There are indeed some connections to be made, certainly when these Romantic authors were directly involved with the murders, either in writing about them or in Sir Walter Scott’s interest in the murderer Jack Thurtell which bordered on obsession. But even these direct connections don’t always provide insight.

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Press Start to Play

pressstartI’ve mentioned it before, but I believe a serious, and entertaining, collection could be made of fictional books featuring video games and their cousins, paper and pencil role-playing games. Members in that canon would undoubtedly include Austin Grossman, Darin Bradley, Ernest Cline and D.B. Weiss along with Ellen Ullman for the non-gamers, and you can certainly add more in the comments (or extend it further to an artist like Robert Coover).

So it’s especially exciting to get an anthology of 26 short stories, all about video games, in PRESS START TO PLAY, a Vintage Original paperback edited by Daniel H. Wilson and John Joseph Adams, with a brief introduction by Cline.

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It’s a Man’s World: Men’s Adventure Magazines, The Postwar Pulps — Expanded Edition

itsamansworldVigilantes in skirts. Giant otters. Rape in a capsule. Poison in your pork. The racket in big bosoms. And at least one death orgy of the leopard women.

All of the above existed — if only on the covers of the male-skewing (and often female-skewering) pulps, whose reader-facing pages promised death-defying adventure and life-affirming virility. Now a mere memory of American publishing’s past, these he-man magazines are the subject of IT’S A MAN WORLD: MEN’S ADVENTURE MAGAZINES, THE POSTWAR PULPS edited by Adam Parfrey.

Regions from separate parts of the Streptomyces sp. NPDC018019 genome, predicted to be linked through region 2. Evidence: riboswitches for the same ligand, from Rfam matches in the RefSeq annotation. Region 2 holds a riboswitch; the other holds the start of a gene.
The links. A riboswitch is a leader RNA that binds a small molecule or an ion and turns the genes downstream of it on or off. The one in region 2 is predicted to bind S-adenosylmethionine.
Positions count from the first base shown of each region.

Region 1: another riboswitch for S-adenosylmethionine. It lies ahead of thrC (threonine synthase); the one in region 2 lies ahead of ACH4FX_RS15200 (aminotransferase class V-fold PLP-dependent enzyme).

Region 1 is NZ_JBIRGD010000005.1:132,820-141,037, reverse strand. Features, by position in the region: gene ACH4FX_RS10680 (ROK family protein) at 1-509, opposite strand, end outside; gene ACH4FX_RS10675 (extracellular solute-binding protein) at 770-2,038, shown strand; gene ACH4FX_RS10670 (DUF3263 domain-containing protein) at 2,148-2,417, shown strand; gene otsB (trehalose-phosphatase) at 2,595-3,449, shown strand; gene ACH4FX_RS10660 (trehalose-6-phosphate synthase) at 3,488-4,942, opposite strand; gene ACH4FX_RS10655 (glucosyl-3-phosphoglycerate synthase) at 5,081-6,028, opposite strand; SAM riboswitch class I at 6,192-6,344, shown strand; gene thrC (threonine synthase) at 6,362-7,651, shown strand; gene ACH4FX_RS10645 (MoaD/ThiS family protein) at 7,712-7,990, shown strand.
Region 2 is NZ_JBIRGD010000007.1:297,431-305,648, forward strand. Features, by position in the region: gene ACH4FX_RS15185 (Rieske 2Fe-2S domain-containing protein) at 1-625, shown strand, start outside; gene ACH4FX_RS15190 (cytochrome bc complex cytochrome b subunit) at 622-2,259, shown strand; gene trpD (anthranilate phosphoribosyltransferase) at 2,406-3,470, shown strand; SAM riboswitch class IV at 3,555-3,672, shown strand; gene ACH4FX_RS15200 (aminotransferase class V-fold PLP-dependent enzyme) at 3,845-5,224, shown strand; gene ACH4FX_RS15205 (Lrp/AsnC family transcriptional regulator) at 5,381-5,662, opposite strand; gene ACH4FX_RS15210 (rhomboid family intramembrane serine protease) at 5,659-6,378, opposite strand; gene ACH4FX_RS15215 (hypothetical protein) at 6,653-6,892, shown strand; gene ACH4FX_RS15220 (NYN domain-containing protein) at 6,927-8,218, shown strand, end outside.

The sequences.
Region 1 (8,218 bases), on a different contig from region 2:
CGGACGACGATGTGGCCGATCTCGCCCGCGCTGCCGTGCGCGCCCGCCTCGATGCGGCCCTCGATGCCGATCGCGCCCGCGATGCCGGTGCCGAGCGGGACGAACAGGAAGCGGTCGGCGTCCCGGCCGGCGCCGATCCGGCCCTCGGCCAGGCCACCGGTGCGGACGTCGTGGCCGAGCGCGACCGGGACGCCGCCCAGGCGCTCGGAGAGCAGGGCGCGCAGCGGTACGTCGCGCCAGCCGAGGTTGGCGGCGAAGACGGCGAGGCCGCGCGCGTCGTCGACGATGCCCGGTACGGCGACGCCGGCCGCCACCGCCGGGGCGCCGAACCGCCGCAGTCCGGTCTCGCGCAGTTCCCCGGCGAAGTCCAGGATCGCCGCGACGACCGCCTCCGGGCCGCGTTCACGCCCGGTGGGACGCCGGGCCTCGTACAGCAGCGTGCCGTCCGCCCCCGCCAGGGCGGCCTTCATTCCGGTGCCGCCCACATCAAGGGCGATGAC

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Agents of the Internet Apocalypse

agentsinternetLast year, author Wayne Gladstone presented a bitingly satiric look at life suddenly devoid of the Internet in his novel NOTES FROM THE INTERNET APOCALYPSE. Now he continues the saga with AGENTS OF THE INTERNET APOCALYPSE. This sequel contains occasional flashes of the humor that so distinguished the first novel, but it unfortunately gets lost in its more serious ambiance and its indecisive protagonist.

The story begins a few months following the ending of the first novel. Wayne Gladstone, the so-called “Internet Messiah,” has been rescued from his jump into the Hudson River during his effort to save and restore the Internet, and is recuperating in a New York psychiatric ward. Between therapy sessions Gladstone has been researching how the Internet works. But when released, Gladstone abandons his quest to restore the Internet and instead travels west to Los Angeles to save the relationship with his estranged wife, Romaya.